A candidate seeking to represent Louisiana in the U.S. Senate released a campaign on Tuesday that puts cannabis front and center. Democrat Gary Chambers sits in an armchair in a field, smoking a blunt, and listing statistics on the harms of cannabis prohibition.
The clip is titled ” 37 Seconds“, in reference to a study that found that US police make a cannabis-related arrest every 37 seconds on average.
“Black people are four times more likely to be arrested for marijuana than white people,” says Chambers. “States waste $3.7 billion enforcing marijuana laws every year. Most of the people the police arrest are not drug dealers, but rather people who have small amounts of weed, like me. »
While cannabis has not been legalized for adults in Louisiana, possession of up to 14 grams was decriminalized last year and is now punishable by a $100 fine. And in New Orleans, where the spot was filmed, police recently announced that they will no longer issue tickets for simple possession of cannabis. The governor also signed a bill last year allowing patients in the state’s medical cannabis program to legally smoke cannabis flowers.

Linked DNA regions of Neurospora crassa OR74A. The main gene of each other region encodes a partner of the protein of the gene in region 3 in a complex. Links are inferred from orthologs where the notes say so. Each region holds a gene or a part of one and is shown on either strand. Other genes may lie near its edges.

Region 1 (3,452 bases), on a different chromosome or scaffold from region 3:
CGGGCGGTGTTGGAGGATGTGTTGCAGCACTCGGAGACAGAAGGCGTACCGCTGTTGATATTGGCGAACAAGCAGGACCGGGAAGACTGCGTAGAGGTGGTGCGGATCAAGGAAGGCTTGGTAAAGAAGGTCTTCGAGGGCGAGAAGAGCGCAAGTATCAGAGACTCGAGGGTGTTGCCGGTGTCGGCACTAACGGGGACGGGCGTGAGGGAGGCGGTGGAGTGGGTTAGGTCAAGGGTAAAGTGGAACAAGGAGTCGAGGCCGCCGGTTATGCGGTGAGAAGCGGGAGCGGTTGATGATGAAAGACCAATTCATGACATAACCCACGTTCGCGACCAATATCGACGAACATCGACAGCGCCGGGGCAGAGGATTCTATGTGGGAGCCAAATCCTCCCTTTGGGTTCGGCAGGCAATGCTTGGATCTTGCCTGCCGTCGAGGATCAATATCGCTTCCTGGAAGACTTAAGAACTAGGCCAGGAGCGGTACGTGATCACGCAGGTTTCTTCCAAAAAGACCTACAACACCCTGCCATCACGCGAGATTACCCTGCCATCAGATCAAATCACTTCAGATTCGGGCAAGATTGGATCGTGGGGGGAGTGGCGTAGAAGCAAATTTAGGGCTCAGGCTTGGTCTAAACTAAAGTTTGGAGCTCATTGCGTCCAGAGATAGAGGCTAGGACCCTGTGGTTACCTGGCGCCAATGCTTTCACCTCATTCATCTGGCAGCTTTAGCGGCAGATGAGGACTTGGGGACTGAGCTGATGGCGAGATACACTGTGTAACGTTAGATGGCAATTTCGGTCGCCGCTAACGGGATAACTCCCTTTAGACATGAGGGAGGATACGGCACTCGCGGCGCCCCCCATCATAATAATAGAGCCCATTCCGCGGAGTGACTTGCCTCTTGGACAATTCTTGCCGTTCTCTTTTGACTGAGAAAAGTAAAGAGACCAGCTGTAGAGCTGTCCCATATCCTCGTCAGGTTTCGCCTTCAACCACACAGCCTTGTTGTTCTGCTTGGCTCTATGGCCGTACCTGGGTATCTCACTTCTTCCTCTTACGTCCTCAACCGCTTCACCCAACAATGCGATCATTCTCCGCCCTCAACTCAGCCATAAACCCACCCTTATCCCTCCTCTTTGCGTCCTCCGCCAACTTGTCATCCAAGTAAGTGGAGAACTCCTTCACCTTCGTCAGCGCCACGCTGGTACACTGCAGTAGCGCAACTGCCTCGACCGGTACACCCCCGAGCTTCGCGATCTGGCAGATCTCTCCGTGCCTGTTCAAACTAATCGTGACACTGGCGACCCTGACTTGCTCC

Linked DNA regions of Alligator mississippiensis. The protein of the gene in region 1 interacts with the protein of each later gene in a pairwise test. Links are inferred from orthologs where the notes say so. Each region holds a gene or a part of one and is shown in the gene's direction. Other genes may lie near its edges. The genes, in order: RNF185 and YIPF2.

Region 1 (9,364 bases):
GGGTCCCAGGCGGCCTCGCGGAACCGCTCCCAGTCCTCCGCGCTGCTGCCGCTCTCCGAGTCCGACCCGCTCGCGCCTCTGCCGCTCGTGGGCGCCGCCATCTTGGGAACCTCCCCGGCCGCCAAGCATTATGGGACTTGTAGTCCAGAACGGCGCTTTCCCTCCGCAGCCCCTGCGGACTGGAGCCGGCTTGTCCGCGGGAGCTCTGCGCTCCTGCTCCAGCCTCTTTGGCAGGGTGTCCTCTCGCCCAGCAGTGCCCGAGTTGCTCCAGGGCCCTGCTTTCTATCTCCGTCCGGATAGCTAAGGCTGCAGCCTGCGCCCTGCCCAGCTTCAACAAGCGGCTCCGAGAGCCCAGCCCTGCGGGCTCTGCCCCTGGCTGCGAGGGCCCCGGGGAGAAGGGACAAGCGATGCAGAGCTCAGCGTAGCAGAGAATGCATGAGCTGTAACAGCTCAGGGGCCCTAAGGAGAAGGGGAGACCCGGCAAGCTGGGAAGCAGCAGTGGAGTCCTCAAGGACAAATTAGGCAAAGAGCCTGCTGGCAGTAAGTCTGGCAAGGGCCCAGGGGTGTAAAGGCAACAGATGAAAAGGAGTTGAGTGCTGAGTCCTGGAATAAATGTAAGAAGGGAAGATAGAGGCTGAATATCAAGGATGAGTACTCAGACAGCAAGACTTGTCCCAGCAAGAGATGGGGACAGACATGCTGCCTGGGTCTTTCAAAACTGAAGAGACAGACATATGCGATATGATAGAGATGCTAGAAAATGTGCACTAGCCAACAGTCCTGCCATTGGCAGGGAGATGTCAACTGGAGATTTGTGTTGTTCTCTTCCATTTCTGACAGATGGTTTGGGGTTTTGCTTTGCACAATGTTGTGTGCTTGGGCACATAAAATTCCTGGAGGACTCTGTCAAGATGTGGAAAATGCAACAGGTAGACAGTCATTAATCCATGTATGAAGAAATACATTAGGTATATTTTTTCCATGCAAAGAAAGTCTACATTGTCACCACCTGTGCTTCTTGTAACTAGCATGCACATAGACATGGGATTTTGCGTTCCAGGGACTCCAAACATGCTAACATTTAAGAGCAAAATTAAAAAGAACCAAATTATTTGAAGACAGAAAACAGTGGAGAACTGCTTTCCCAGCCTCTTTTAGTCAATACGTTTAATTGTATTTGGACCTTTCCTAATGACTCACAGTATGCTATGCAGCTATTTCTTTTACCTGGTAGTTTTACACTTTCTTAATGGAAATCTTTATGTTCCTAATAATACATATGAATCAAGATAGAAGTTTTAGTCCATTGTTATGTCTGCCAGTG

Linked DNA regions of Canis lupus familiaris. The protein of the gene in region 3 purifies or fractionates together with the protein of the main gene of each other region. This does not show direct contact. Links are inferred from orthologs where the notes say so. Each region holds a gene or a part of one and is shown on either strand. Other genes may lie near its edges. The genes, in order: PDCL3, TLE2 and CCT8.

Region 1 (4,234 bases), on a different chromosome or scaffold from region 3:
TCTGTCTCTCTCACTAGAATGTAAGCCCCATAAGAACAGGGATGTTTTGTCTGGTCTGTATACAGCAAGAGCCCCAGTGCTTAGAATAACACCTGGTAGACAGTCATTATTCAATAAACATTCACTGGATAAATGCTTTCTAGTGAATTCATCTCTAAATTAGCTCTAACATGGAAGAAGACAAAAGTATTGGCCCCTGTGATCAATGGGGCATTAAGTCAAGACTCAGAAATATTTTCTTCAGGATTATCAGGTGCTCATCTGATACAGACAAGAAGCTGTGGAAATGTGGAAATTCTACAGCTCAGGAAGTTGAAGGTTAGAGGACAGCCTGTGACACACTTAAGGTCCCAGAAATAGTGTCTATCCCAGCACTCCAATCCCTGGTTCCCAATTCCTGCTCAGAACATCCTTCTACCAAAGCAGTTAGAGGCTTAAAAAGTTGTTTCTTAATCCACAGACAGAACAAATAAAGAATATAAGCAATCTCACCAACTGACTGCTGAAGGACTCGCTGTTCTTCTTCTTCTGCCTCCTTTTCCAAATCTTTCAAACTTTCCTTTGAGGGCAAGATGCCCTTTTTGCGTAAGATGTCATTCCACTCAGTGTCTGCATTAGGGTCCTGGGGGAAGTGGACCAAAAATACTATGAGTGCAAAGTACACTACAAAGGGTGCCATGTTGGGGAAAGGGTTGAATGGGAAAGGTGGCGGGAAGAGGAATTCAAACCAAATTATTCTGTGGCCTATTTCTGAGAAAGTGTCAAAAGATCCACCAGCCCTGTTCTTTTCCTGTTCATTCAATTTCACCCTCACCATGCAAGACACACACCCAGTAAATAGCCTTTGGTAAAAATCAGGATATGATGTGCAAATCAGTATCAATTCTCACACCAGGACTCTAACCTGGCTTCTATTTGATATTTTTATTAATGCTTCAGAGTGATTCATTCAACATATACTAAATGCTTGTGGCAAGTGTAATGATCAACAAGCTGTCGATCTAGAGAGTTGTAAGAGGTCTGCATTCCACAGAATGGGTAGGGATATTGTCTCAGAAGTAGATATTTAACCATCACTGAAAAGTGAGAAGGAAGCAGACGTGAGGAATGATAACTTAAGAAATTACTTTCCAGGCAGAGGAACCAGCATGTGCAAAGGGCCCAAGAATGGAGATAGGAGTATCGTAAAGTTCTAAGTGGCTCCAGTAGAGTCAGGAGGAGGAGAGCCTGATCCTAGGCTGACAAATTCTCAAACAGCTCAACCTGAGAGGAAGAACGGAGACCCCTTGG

“For too long, candidates have used marijuana legalization as an empty argument to appeal to progressive voters,” Chambers said in a press release. “I hope this ad works to not only de-stigmatize marijuana use, but to force a new conversation that sets the stage for legalizing this beneficial substance, and forgiving those who have been arrested for outdated ideology. »
My first campaign ad, ’37 Seconds.’ #JustLikeMe
I hope this ad works to not only destigmatize the use of marijuana, but also forces a new conversation that creates the pathway to legalize this beneficial drug, and forgive those who were arrested due to outdated ideology. pic.twitter.com/G0qKvmUGKD
— Gary Chambers (@GaryChambersJr) January 18, 2022
In the press release attached to the campaign, Chambers said he supported the HOPE Act (Harnessing Opportunities by Pursuing Expungement), a congressional bill introduced by bipartisan lawmakers last month that would urge states and local governments to expunge cannabis-related criminal records in their jurisdictions.
It also supports the Secure and Fair Enforcement (SAFE) Banking Act, another bipartisan bill aimed at protecting financial institutions that provide services to legal cannabis businesses. This bill has passed the House of Representatives five times in one form or another but is still stalled in the Senate.